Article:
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The weekend was very relaxed. I took a nap, I did some reading, I leisurely made my way around to several different shrines and sites on the Schönstatt land. I was only there for about a day, so I took things slowly and didn’t pressure myself to see everything (especially some of the places, like the Fr Kentenich Museum, that I had already seen).

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Of course, I was sure to spend as much time in the Original Shrine as possible. I also climbed up Mount Schönstatt, and made a return visit to the Ladies’ Shrine, which might be my favorite. They have a relic of St. Therese of Lisieux, and it is nestled really beautifully up on a hill among the beautifully-colored fall trees.

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I also made the hike up to the Tabor Shrine, which I think is the special shrine of the youth movement. Because it was also up on a mountain, the view was gorgeous (once it stopped raining and the sky cleared).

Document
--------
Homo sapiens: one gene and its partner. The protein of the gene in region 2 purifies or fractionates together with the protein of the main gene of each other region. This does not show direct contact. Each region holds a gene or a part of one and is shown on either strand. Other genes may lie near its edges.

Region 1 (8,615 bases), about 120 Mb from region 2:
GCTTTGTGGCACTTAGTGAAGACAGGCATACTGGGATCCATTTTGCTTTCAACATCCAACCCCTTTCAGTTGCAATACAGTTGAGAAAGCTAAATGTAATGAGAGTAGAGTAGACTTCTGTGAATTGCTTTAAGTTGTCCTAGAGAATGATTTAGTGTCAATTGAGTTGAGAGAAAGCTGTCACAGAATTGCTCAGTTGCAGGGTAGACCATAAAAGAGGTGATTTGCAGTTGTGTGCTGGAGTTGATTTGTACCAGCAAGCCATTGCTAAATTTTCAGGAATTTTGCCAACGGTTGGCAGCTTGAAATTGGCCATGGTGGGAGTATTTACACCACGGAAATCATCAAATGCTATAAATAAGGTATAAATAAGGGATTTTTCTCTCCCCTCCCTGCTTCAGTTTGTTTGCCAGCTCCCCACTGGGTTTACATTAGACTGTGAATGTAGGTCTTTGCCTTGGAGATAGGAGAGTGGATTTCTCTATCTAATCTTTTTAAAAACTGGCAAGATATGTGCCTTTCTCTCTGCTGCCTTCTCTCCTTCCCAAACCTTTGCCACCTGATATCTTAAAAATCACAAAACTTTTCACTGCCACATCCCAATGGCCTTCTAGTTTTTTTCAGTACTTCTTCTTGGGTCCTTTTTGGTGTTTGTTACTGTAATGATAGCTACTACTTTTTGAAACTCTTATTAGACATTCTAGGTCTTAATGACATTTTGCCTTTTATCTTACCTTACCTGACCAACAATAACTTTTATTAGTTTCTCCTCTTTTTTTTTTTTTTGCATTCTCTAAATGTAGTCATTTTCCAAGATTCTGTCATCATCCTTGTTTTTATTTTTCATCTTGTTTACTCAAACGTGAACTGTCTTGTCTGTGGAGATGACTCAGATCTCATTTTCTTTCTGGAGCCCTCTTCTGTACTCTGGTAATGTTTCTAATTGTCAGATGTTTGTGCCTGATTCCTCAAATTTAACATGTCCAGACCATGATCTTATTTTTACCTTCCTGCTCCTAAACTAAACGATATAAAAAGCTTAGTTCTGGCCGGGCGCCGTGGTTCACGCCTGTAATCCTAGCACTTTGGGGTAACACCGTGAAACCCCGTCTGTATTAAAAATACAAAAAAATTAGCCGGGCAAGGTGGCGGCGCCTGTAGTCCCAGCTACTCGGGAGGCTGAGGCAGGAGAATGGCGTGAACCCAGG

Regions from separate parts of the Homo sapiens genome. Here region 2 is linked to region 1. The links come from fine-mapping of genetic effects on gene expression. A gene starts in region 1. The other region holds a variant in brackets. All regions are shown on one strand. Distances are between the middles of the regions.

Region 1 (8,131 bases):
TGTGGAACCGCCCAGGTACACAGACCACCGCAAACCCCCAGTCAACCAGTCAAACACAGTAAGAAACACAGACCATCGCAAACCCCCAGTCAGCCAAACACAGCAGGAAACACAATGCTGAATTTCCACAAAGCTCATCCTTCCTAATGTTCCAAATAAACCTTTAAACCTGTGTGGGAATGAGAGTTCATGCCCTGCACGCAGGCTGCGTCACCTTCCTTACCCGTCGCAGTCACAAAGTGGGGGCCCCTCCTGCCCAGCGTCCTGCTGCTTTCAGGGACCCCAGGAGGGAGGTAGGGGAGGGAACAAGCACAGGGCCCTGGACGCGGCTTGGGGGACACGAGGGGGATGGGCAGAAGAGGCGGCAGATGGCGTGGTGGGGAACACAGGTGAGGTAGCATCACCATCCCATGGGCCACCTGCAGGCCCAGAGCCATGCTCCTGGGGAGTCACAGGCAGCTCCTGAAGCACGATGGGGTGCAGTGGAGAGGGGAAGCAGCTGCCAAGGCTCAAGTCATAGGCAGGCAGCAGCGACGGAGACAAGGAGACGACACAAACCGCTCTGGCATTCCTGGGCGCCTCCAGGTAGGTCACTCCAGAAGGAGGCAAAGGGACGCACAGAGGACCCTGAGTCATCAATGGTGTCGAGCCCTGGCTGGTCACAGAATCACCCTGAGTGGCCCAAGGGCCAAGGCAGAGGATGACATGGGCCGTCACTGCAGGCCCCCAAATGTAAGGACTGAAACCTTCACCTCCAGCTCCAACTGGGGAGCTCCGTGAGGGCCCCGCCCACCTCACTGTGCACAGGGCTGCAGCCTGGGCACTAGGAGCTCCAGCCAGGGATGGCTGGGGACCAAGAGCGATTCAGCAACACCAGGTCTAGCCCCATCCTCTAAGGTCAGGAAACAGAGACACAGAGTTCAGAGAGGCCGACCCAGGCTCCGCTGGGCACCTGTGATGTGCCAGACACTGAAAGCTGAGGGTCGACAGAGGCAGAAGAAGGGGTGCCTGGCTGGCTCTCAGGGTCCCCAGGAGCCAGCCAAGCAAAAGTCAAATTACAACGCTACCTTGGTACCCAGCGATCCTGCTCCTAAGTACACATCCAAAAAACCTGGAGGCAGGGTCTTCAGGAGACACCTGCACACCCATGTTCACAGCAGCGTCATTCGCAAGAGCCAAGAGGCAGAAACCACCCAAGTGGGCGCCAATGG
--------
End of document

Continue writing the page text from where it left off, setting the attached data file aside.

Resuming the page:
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I stayed in Sonnenau, one of the buildings that houses visiting pilgrims. Apparently, there was some sort of children’s event going on, because there were kids everywhere. During meals, I got to eat in a separate little room because I wasn’t part of the children’s group… during each meal, I got to meet some really nice people. At dinner, I got to talk with Sister Anastasia and a visiting woman named Theresia, and the next day at lunch, I ate with a girl who visits every weekend because she works at a hospital in the area. I learned from Sister Anastasia that, even though there isn’t a shrine in Dresden, there is a Schönstatt site out in the Sächsischer Schweiz: a house with an MTA and a sister who lives there. I’ll have to visit sometime!

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By the end of the weekend, I was relaxed and rejuvenated from having spent so much time praying, meditating, and enjoying the amazing feeling, at last, of feeling totally comfortable and at home.